Prepared by: Sheena Wilson, Lindsay Boknight, and D'Asia Johnson Edited & Curated by: Dr. T. DeWayne Moore
Title of Collection: UA0025 – Eugenia Adeline Woods Papers
Extent: .12 linear ft. (5 Folders)
Access Restrictions: Collection open for research
Use Restrictions: Written permission must be obtained from the Special Collections/ Archives Department and all relevant rights holders before publishing quotations, excerpts, or images from any materials in this collection.
Biographical Note: Born in Yazoo City, Mississippi on February 15, 1904 to Henry and Mary Woods, Eugenia Adeline Woods grew up on her parent’s farm in Beat 3 of Yazoo County. Though most African Americans in Mississippi were tenant farmers or sharecroppers, her parents owned their own farm right outside of Yazoo City. She was the oldest of seven children, and she learned to read and write at a young age. Thus, her parents sent her to study at Tougaloo College in the state capitol, Jackson, where she earned her bachelor’s degree in the early 1920s. By 1930, she had moved to Tallulah, Louisiana and accepted a position as a Home Demonstration Agent for the Cooperative Extension Service. In a few years, she moved to Huntsville in Walker County, Texas, where she worked in the same role for several years. In 1940, she lived and worked as a Home Demonstration Agent in Cameron, Milam County, Texas. From May 1943 to November 1945, she served as a state emergency food specialist at PVAMU. She and other African American district agents and administrators presented radio broadcasts to encourage African Americans to “save and share” during World War II. However, by 1950, she had moved back to Yazoo City to take care of her elderly parents, who were now in their seventies, and she starting working as a secretary for a local service station. Ms. Woods passed away on November 6, 1964, and she was buried in Glenwood Cemetery in Yazoo City.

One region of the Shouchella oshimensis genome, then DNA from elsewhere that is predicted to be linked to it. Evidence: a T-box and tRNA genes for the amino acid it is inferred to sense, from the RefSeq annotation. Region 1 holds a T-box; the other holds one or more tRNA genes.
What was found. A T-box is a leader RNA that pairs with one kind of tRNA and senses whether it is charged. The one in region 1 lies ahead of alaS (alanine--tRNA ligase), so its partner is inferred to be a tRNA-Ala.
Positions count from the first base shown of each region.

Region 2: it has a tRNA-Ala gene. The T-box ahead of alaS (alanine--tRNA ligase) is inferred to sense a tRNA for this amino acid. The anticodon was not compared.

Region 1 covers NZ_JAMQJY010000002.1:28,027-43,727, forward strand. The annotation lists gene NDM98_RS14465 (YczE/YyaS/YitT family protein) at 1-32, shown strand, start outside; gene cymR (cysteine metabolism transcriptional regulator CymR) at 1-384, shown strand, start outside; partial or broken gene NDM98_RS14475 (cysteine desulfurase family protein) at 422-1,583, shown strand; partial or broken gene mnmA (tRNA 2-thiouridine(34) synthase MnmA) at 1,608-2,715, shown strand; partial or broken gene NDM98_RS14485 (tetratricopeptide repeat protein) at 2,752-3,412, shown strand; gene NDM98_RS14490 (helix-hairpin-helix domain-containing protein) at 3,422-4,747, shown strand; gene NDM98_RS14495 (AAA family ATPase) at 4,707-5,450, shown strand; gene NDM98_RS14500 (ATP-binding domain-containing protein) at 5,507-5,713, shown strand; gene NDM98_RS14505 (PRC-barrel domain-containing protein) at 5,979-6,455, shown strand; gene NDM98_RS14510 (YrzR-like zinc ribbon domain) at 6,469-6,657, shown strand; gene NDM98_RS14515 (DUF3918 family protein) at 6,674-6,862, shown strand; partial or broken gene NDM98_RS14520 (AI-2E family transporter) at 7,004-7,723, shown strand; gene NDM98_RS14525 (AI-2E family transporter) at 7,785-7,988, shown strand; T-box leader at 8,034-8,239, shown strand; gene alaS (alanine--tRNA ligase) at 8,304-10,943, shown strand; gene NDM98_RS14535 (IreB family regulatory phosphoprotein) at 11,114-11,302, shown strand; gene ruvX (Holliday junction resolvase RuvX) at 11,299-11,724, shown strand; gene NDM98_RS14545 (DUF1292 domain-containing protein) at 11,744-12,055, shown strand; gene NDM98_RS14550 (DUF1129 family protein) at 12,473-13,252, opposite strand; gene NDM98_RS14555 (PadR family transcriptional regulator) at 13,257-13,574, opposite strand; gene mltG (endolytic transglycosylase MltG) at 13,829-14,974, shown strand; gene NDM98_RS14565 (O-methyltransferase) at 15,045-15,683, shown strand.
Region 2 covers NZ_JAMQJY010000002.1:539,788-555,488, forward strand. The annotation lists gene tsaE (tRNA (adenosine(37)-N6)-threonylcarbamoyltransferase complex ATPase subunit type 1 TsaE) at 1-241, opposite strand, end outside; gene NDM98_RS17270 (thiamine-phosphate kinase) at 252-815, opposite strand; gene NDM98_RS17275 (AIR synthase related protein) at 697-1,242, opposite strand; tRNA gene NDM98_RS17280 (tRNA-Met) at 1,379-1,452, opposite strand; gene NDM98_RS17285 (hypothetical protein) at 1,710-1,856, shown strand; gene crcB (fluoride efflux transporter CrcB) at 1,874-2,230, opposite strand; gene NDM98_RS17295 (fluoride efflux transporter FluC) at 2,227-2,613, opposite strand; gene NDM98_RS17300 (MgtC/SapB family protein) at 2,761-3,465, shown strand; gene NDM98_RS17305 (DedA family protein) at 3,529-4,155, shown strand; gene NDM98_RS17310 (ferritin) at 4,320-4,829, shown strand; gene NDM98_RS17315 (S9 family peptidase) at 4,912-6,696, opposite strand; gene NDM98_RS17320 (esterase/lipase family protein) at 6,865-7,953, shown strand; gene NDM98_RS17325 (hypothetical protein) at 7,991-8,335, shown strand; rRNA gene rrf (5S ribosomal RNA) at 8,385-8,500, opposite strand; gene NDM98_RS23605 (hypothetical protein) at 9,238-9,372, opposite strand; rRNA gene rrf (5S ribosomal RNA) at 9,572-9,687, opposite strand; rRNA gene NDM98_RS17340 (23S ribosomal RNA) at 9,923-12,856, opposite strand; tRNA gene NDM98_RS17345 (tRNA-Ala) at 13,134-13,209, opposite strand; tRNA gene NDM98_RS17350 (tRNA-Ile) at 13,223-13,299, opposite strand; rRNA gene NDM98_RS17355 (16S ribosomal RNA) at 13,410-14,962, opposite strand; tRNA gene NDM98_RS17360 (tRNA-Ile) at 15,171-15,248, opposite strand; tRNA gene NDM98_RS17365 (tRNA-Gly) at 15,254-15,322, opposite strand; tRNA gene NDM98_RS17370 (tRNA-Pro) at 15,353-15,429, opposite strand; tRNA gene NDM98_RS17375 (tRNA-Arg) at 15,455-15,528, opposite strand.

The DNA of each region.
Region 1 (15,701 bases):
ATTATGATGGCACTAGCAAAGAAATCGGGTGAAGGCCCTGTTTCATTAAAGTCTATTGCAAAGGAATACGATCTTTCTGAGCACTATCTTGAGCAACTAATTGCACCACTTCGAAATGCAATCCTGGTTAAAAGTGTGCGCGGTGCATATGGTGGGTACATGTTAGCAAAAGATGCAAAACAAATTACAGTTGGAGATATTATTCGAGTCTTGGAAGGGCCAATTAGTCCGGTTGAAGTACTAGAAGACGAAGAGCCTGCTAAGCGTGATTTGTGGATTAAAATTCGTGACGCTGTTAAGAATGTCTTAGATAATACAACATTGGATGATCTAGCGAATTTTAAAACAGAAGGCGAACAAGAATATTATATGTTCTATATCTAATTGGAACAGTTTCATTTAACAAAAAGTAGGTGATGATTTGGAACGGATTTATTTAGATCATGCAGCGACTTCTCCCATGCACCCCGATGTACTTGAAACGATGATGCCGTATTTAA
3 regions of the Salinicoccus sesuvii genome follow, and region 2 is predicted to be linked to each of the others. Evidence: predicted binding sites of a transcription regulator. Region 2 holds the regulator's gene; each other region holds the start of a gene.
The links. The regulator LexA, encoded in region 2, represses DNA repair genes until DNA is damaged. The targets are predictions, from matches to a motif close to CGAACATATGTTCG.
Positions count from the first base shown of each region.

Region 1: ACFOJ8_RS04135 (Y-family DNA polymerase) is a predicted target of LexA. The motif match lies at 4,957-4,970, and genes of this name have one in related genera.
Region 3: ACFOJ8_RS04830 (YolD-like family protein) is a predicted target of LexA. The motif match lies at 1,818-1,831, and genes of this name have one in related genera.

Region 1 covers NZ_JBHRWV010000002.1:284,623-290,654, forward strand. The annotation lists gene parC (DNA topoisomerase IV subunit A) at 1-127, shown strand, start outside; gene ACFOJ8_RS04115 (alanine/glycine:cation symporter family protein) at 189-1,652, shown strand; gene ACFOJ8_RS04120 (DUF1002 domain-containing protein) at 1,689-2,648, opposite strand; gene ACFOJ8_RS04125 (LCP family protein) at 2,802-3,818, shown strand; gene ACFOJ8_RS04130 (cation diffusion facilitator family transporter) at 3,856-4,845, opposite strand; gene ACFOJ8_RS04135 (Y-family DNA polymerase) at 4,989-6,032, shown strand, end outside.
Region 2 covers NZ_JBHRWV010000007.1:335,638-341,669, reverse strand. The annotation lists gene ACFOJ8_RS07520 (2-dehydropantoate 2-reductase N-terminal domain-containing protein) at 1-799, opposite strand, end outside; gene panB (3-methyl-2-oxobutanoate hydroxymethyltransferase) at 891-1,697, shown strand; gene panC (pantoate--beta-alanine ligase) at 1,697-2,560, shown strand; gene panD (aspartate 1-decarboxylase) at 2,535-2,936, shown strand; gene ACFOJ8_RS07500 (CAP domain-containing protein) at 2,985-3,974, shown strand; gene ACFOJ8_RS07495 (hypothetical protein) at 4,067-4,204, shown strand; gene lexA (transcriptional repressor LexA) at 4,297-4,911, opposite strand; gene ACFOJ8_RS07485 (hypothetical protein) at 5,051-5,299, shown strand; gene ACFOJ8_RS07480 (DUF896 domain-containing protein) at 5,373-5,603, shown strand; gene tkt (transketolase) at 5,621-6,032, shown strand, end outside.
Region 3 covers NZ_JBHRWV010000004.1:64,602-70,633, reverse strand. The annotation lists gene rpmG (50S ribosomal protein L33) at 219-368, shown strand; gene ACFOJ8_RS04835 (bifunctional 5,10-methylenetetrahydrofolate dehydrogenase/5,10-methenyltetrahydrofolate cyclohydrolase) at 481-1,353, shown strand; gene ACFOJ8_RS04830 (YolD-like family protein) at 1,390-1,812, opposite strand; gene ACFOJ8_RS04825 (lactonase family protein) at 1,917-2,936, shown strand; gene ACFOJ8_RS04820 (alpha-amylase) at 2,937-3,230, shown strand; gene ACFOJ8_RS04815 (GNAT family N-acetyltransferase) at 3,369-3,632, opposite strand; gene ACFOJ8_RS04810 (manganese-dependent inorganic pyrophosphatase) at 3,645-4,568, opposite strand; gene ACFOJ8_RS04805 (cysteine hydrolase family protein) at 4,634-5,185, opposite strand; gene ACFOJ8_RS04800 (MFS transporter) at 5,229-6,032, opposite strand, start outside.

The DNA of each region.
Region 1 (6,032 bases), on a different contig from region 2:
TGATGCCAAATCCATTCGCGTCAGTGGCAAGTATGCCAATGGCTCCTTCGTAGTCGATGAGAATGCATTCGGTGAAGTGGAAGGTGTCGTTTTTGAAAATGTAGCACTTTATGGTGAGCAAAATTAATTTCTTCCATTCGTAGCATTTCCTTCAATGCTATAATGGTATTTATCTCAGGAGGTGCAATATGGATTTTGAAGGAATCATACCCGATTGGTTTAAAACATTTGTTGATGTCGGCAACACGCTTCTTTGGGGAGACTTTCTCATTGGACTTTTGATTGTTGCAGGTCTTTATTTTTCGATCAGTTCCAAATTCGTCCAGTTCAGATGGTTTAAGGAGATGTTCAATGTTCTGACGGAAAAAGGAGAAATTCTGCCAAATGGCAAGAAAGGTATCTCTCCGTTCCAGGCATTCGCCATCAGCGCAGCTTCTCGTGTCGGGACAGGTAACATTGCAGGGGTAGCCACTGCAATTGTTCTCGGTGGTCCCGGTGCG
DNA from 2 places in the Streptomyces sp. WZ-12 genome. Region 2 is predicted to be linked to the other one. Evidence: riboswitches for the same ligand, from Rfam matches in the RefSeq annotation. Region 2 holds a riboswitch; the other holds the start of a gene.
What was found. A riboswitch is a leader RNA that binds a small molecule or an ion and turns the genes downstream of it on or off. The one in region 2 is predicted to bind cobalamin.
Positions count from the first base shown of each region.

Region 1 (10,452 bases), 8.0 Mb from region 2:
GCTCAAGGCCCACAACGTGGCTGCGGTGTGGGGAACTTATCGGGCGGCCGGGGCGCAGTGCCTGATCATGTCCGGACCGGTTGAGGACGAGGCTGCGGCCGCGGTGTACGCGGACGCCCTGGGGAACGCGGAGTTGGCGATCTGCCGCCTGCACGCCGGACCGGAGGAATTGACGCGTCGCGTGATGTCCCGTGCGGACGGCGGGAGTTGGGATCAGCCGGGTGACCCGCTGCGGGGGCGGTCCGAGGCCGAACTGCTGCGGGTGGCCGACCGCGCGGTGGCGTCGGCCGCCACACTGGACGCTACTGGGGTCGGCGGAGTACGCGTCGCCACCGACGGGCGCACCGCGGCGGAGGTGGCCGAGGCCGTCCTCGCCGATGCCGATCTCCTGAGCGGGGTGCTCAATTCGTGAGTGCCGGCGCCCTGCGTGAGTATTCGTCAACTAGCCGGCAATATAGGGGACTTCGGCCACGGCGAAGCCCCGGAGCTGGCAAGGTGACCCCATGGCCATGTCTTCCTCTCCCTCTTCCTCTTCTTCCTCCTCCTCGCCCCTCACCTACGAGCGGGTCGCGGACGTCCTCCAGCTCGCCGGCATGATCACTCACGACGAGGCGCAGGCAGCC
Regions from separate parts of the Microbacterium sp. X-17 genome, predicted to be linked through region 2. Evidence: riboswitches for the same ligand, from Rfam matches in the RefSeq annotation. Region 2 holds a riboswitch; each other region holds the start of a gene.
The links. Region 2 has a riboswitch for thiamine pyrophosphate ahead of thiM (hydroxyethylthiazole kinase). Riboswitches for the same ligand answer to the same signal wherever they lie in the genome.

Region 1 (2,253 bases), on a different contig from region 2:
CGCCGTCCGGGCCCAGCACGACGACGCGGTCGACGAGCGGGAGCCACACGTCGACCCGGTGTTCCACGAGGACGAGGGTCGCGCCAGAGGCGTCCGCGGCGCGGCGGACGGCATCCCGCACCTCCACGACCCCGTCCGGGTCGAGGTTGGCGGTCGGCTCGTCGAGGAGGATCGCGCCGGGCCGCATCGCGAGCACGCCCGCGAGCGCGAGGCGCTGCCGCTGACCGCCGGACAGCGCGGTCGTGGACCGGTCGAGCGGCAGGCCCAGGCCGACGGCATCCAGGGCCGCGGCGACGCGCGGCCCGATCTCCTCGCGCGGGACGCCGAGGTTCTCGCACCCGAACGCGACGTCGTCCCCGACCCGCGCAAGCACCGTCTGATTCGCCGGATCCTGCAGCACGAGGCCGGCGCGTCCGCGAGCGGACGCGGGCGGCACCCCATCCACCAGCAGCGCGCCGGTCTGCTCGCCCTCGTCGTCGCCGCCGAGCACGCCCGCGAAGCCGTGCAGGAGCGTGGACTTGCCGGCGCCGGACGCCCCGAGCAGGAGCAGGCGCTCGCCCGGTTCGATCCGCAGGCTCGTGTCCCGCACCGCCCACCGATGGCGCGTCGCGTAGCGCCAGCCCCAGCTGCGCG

Scope & Contents: The Eugenia Adeline Woods Papers document her activities in agricultural extension activities and Black women’s clubs in Texas from 1943-1947. The collection is comprised mostly of correspondence, but it also includes some newspaper clippings.
Arrangement: We organized the collection in one series chronologically by date.
Series I Correspondence
Preferred Citation: Eugenia Adeline Woods Papers, UA0025, Special Collections/Archives Department, John B. Coleman Library, Prairie View A&M University
Agricultural Extension services–Work Texas
Home demonstration work
Women–Societies and clubs
Woods, Eugenia Adeline
Series I Correspondence, 1943-1947
Series I contains incoming and outgoing correspondence related to agricultural extension work in Texas. Newspaper clippings on Black women’s and Home Demonstration clubs accompany some letters.